The Effects of Monetary Policy on Unemployment Dynamics under Model Uncertainty: Evidence from the United States and the Euro Area

Authors


  • We are particularly grateful to Ken West (the editor) and two anonymous referees for extensive comments that substantially improved content and exposition of the paper. We would also like to thank Efrem Castelnuovo, Mark Giannoni, Gert Peersman, Frank Smets, and the participants at the CESifo Area Conference on Macro, Money, and International Finance, Munich; the 3rd Piero Moncasca Workshop, Rome; and the Italian Congress of Econometrics and Empirical Economics, Ancona, for comments and suggestions. Part of the paper was written while the first author was visiting Columbia Business School, whose hospitality is gratefully acknowledged. This paper should not be reported as representing the views of the European Central Bank (ECB), or ECB policy. Remaining errors are our own responsibility.

Abstract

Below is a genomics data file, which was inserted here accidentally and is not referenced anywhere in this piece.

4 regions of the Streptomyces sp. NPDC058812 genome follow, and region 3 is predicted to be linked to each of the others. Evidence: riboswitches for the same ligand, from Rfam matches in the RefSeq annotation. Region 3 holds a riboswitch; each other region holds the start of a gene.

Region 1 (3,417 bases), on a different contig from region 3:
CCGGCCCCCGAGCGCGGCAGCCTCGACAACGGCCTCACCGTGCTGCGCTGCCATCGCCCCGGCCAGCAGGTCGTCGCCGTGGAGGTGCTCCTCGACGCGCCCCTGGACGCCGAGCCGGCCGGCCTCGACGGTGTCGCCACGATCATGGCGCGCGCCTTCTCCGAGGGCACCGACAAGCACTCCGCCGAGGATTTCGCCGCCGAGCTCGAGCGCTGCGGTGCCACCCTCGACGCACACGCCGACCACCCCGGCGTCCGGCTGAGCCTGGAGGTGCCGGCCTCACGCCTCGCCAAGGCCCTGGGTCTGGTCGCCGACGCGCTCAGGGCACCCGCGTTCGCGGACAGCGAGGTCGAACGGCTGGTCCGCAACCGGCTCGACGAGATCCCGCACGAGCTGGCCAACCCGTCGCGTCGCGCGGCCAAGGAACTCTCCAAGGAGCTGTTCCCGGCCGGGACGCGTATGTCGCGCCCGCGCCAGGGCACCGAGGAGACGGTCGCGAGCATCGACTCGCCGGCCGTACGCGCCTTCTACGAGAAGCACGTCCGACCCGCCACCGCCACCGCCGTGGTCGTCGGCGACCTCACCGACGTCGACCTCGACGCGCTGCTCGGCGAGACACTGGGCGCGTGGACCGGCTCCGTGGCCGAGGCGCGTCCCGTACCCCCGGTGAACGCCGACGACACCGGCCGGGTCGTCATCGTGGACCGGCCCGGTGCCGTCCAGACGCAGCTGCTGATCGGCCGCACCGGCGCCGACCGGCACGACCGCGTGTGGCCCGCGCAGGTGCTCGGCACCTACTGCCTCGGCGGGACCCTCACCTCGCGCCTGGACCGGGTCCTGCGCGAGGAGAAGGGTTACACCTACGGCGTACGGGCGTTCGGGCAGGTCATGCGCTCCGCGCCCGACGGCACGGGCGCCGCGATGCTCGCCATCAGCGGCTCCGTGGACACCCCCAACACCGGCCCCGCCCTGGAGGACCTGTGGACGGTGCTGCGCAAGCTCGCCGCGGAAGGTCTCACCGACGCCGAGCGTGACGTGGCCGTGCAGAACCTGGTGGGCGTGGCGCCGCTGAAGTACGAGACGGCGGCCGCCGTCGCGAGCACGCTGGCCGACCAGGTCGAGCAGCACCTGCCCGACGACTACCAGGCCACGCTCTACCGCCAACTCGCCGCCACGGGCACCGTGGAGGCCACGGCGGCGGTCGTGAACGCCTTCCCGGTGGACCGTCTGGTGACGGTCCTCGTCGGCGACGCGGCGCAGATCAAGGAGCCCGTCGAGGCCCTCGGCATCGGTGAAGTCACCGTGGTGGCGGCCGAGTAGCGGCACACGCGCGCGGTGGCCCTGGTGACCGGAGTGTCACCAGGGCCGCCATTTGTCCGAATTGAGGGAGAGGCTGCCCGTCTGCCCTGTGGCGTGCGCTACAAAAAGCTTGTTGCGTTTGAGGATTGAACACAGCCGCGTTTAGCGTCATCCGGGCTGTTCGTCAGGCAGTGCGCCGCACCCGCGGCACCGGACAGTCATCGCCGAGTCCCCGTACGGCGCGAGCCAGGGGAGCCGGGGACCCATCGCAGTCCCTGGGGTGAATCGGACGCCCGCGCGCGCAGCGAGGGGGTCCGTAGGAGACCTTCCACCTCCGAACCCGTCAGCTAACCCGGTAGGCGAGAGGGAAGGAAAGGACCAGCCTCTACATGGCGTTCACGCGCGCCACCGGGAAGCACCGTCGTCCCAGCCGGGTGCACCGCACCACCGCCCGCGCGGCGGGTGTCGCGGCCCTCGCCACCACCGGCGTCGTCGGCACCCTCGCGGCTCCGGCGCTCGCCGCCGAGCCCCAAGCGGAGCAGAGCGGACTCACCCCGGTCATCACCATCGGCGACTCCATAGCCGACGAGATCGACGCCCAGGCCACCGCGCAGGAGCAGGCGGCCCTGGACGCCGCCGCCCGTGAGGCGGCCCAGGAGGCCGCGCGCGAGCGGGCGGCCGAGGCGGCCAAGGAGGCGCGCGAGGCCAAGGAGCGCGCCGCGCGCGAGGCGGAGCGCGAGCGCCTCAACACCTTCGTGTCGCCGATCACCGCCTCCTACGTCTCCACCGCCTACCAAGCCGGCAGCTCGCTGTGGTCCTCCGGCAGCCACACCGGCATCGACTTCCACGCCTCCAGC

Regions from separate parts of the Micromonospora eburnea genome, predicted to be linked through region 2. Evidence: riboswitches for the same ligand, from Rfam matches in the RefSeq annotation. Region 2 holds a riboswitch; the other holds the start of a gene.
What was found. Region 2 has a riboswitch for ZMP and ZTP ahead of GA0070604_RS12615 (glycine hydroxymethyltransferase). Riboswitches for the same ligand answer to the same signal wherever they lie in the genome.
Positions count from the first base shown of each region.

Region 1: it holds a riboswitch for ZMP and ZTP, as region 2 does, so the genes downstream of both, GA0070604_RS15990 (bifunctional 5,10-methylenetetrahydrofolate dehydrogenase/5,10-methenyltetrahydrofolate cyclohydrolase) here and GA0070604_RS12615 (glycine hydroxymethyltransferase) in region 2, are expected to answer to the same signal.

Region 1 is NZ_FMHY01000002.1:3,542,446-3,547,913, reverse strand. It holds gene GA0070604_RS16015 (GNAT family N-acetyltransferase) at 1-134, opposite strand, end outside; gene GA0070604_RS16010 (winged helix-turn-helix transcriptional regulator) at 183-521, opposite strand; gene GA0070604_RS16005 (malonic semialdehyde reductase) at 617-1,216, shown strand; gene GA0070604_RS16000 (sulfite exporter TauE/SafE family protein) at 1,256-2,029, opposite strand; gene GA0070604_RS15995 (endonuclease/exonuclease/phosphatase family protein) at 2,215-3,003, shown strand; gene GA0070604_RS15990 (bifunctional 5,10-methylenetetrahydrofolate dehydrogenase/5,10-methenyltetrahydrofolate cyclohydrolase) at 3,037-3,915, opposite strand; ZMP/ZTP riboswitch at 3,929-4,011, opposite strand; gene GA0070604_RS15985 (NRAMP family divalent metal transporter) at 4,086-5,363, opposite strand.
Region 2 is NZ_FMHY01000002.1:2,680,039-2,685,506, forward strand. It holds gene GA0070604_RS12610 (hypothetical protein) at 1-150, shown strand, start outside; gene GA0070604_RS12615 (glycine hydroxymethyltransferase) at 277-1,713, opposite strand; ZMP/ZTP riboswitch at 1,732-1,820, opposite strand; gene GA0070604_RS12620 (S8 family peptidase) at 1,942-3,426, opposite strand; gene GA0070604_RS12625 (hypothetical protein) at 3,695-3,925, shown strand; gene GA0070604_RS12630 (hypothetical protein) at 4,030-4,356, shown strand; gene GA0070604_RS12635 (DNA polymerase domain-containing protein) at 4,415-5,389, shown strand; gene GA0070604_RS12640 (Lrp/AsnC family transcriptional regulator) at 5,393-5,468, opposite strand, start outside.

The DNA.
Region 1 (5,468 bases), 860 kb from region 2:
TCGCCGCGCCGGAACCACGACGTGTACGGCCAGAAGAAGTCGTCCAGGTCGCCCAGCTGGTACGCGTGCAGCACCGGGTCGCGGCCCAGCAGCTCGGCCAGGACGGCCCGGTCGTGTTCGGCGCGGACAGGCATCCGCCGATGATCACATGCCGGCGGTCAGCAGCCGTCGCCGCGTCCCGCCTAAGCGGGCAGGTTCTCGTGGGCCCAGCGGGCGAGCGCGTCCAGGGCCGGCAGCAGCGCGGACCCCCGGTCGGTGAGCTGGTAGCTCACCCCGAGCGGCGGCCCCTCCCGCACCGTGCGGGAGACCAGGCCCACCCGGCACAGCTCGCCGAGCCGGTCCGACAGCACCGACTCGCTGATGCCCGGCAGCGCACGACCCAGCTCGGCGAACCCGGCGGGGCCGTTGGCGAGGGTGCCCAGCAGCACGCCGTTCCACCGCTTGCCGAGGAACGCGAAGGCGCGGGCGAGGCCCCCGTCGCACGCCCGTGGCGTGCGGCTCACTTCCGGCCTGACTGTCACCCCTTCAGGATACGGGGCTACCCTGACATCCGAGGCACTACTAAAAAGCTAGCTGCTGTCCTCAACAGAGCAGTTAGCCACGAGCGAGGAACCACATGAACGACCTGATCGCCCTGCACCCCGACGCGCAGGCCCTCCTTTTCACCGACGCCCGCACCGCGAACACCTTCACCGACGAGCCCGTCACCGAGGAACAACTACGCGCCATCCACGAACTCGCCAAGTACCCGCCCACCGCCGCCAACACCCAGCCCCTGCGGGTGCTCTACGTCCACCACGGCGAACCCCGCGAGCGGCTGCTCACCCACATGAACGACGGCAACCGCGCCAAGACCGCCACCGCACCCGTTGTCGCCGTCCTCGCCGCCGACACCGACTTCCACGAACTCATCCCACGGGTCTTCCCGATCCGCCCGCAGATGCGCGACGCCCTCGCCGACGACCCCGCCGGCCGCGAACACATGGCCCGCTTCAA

This paper explores the role that the imperfect knowledge of the structure of the economy plays in the uncertainty surrounding the effects of rule-based monetary policy on unemployment dynamics in the euro area and the United States. We employ a Bayesian model averaging procedure on a wide range of models which differ in several dimensions to account for the uncertainty that the policymaker faces when setting the monetary policy and evaluating its effect on real economy. We find evidence of a high degree of dispersion across models in both policy rule parameters and impulse response functions. Moreover, monetary policy shocks have very similar recessionary effects on the two economies with a different role played by the participation rate in the transmission mechanism. Finally, we show that a policymaker who does not take model uncertainty into account and selects the results on the basis of a single model may come to misleading conclusions not only about the transmission mechanism, but also about the differences between the euro area and the United States, which are on average essentially small.

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